The Pakistan Institute of Peace Studies reports that suicide attacks/fatalities have decreased after 2009-2010. Baloch nationalists are now contesting elections unlike under Musharraf. However, Karachi violence, sectarian attacks and crime have increased recently.

In summary, PPP’s performance was the poorest on many immediate dimensions but also better than earlier periods on some, despite a tougher environment.

Most major immediate problems (energy-related, inflation and insecurity) were legacies inherited from Musharraf.

Despite inheriting these issues, it could have resolved them instead of making some of them worse eg, by initiating poor-friendly taxation given the persistent stagflation; holding early, credible elections in Balochistan; and tackling militants forcefully. However, this comparison with non-democratic eras is legitimate when comparing the virtues of democracy with non-democratic alternatives.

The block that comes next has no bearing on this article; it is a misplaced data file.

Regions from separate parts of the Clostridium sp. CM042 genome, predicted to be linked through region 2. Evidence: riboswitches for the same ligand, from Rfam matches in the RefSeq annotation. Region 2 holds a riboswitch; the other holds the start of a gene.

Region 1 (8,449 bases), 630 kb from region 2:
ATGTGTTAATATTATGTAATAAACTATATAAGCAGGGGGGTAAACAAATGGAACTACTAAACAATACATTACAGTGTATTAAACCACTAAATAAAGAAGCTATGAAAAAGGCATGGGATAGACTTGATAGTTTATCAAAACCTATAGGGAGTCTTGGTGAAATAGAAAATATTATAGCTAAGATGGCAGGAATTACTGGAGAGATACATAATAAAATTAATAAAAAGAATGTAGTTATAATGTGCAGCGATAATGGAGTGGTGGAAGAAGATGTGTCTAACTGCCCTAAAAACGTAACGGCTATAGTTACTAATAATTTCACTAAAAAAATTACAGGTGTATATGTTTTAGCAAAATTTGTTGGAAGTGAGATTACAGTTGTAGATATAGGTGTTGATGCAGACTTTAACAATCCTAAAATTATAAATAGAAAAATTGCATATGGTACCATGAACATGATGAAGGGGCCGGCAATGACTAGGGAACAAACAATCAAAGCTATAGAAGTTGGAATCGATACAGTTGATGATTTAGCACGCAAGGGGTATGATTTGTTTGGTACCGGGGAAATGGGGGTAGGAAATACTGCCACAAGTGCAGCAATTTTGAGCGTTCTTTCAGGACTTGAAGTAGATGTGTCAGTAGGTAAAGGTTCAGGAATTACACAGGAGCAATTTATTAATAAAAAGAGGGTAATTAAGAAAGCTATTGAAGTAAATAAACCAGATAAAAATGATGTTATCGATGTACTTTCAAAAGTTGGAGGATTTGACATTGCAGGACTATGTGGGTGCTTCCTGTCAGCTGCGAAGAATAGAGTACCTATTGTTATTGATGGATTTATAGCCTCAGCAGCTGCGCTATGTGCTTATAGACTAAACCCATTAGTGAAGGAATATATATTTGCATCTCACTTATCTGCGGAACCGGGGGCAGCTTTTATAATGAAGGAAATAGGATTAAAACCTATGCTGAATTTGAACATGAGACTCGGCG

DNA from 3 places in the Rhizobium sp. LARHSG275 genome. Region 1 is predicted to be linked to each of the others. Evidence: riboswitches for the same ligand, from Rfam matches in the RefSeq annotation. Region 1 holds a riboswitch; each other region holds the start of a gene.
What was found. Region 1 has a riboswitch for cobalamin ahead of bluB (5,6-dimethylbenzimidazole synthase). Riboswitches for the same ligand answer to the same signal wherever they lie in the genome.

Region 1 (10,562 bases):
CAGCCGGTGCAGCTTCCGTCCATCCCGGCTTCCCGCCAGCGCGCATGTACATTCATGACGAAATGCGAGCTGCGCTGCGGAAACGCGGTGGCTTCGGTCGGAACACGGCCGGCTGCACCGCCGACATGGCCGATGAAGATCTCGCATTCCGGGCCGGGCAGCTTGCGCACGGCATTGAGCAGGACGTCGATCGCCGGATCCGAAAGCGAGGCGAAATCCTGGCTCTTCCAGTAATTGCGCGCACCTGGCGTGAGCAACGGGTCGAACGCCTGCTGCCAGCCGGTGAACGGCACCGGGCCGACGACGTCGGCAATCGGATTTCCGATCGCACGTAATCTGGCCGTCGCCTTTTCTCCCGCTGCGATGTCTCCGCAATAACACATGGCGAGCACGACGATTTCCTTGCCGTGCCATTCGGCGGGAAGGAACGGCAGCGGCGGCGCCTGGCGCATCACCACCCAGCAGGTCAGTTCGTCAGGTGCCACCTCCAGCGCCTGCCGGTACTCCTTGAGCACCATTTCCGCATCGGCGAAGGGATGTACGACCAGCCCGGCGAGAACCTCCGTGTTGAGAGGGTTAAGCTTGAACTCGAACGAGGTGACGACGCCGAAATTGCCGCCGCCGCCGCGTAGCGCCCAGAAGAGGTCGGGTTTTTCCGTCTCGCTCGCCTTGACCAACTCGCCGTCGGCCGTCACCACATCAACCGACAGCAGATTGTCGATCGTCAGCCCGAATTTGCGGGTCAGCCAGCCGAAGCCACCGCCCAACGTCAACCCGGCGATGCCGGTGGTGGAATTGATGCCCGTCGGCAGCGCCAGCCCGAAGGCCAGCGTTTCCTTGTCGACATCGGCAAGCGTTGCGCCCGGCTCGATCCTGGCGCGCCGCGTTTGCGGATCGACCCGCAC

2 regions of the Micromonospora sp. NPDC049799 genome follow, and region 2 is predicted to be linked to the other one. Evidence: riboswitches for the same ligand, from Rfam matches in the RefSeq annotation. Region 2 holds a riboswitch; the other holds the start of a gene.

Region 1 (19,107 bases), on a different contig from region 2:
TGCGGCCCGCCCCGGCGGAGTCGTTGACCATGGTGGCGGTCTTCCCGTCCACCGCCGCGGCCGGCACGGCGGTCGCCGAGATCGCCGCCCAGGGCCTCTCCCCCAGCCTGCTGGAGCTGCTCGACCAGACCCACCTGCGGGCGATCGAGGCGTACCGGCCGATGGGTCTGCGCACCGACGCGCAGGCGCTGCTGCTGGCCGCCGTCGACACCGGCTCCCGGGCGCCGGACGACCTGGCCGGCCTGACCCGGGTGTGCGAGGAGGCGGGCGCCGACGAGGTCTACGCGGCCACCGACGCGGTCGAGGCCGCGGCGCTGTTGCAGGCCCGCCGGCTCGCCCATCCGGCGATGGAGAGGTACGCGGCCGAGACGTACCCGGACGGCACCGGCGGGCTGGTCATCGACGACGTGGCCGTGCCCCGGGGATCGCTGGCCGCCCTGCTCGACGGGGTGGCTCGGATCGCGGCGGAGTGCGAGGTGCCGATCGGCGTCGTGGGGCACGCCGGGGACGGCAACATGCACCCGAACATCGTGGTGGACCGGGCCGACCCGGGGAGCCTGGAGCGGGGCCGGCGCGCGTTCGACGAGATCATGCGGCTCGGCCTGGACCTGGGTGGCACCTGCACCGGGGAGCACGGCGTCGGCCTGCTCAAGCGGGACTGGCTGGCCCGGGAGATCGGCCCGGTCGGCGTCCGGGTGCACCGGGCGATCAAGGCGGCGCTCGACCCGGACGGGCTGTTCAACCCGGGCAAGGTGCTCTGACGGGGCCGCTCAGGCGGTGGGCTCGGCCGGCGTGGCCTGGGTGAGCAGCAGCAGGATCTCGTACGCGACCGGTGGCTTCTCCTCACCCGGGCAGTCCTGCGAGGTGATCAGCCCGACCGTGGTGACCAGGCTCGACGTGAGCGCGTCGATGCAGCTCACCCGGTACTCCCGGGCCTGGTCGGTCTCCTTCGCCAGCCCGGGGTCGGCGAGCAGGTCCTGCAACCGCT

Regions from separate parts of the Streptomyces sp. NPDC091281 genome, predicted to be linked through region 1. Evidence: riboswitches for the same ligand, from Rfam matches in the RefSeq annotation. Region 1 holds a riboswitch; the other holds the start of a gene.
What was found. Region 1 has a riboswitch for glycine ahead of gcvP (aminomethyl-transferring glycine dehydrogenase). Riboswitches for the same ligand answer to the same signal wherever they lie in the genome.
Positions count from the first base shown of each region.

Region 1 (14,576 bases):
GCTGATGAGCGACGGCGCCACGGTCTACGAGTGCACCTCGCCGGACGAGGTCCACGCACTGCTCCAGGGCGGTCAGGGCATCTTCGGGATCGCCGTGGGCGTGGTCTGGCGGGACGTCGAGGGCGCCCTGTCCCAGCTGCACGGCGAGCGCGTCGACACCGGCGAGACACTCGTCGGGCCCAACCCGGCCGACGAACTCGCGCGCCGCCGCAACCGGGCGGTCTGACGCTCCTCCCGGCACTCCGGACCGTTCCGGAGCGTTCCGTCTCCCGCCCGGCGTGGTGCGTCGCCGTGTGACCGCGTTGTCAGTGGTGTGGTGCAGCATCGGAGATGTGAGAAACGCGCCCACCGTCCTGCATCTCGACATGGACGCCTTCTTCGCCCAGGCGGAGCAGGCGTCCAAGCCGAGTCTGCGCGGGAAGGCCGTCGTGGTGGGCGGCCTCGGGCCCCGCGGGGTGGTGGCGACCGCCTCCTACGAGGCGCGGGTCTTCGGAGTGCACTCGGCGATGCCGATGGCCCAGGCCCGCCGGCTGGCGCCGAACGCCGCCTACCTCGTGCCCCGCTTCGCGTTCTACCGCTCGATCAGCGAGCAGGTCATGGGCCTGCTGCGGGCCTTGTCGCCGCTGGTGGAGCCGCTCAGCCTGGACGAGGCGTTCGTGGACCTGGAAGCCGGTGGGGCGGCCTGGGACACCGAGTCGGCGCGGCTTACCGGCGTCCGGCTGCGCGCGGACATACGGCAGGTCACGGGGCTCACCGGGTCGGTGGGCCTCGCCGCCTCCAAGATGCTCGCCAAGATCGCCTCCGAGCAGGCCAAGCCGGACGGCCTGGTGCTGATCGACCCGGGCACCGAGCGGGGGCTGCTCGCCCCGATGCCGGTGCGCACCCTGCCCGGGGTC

More importantly, there is no evidence of extraordinary incompetence which justifies extra-constitutionalism. To give a flavour of what extraordinary incompetence looks like, a quick global tour is helpful.

Governments in Liberia, Rwanda and Somalia completely collapsed faced with rebellions during the 1990s. Zimbabwe recently experienced inflation of trillion per cent (compared with Pakistan’s recent highest of 20pc plus under Musharraf). Argentinian and Indonesian GDPs contracted by 25-50pc over two years. Pakistan’s growth remained positive throughout 2008-13.

Ironically, most of these countries moved from autocracy towards democracy subsequently. To suggest the opposite for Pakistan despite its far better performance is nonsensical.